Intrahepatic Sampling for the Elucidation of Antiviral Clinical Pharmacology.

Venuto CS, Talal AH, et al.

Center for Human Experimental Therapeutics, University of Rochester, Rochester, NY, USA.

Clinical pharmacology in drug development. Mar 2017.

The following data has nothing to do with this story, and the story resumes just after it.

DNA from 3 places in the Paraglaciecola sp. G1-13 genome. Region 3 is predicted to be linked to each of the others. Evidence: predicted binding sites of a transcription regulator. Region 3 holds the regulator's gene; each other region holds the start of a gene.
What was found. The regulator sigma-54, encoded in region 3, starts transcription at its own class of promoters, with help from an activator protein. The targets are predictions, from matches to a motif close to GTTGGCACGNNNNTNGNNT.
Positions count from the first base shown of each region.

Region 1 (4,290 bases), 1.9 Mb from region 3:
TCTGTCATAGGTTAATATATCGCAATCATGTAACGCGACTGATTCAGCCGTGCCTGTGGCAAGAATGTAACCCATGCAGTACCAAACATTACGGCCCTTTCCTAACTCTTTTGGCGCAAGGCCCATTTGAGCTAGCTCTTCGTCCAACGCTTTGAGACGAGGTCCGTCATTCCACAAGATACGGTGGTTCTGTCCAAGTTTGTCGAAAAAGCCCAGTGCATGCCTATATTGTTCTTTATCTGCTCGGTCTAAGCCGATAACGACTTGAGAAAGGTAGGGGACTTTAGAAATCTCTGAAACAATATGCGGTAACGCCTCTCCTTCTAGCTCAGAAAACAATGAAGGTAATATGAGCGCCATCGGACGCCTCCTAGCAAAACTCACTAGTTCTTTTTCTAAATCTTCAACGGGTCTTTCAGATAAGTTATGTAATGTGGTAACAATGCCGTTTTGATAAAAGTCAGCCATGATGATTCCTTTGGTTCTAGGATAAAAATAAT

Although the importance of the liver in clinical pharmacology is widely recognized, little is known in humans concerning its function in vivo at the hepatocyte level and how pharmacological functions are altered in the setting of advanced liver disease. Several recent proof-of-principle studies with first-generation DAAs have demonstrated the feasibility of serial liver sampling for pharmacological studies. These studies have begun to describe the liver-to-plasma concentration ratio and how this ratio is altered in the setting of advanced liver disease. These data are particularly relevant to individuals with substance-use disorders because many have advanced liver disease as a consequence of long-standing viral hepatitis infection or continued use of hepatotoxins such as alcohol. Future research should attempt to develop standardized and reproducible methods to assess liver drug concentration, complex drug interactions, and pharmacogenomics in humans to permit elucidation of the clinical pharmacology within the liver.


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